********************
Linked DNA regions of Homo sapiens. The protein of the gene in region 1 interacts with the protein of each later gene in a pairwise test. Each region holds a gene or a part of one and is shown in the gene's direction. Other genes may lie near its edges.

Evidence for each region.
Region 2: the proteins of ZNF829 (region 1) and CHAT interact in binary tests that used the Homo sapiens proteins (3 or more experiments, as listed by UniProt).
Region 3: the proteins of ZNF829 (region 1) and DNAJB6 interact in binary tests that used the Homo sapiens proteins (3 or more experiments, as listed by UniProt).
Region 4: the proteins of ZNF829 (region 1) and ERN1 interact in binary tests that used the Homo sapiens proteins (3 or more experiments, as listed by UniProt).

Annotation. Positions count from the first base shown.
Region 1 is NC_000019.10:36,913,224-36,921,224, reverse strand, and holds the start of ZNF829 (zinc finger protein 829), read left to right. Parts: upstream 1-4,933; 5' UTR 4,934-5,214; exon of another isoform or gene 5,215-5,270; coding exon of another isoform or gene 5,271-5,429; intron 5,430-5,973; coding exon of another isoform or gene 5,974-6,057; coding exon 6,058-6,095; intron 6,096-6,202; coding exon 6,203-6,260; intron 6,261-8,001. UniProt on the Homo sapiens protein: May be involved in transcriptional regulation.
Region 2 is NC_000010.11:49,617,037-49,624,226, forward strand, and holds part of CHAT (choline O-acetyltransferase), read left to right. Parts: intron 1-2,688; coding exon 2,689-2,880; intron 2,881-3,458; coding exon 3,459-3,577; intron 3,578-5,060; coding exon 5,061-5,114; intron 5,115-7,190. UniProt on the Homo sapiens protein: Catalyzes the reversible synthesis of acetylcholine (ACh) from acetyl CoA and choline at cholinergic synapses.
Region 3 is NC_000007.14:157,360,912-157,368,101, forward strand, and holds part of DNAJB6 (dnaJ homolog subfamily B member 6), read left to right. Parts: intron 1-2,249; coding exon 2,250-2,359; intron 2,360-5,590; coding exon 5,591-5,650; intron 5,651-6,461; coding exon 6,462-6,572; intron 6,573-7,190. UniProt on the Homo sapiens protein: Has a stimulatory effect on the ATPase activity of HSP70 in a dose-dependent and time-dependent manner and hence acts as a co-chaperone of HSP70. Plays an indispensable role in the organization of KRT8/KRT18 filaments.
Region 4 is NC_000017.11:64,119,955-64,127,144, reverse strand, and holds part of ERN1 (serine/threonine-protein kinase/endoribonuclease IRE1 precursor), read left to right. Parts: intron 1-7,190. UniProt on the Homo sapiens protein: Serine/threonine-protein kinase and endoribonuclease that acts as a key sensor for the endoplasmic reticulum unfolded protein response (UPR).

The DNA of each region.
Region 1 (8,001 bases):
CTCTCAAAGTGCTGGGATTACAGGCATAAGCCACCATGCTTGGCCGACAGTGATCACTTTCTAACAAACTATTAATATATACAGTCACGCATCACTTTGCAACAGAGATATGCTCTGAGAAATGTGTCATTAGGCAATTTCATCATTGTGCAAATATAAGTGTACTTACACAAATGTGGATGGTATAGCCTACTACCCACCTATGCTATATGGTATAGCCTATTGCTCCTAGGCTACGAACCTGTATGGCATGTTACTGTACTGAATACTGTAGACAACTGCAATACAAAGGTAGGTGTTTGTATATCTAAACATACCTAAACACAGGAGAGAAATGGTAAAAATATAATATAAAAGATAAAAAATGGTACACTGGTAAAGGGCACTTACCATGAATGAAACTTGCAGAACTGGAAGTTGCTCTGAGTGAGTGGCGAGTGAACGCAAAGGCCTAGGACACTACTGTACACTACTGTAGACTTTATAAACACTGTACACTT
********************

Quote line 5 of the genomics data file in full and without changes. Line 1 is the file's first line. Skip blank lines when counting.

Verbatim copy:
Region 4: the proteins of ZNF829 (region 1) and ERN1 interact in binary tests that used the Homo sapiens proteins (3 or more experiments, as listed by UniProt).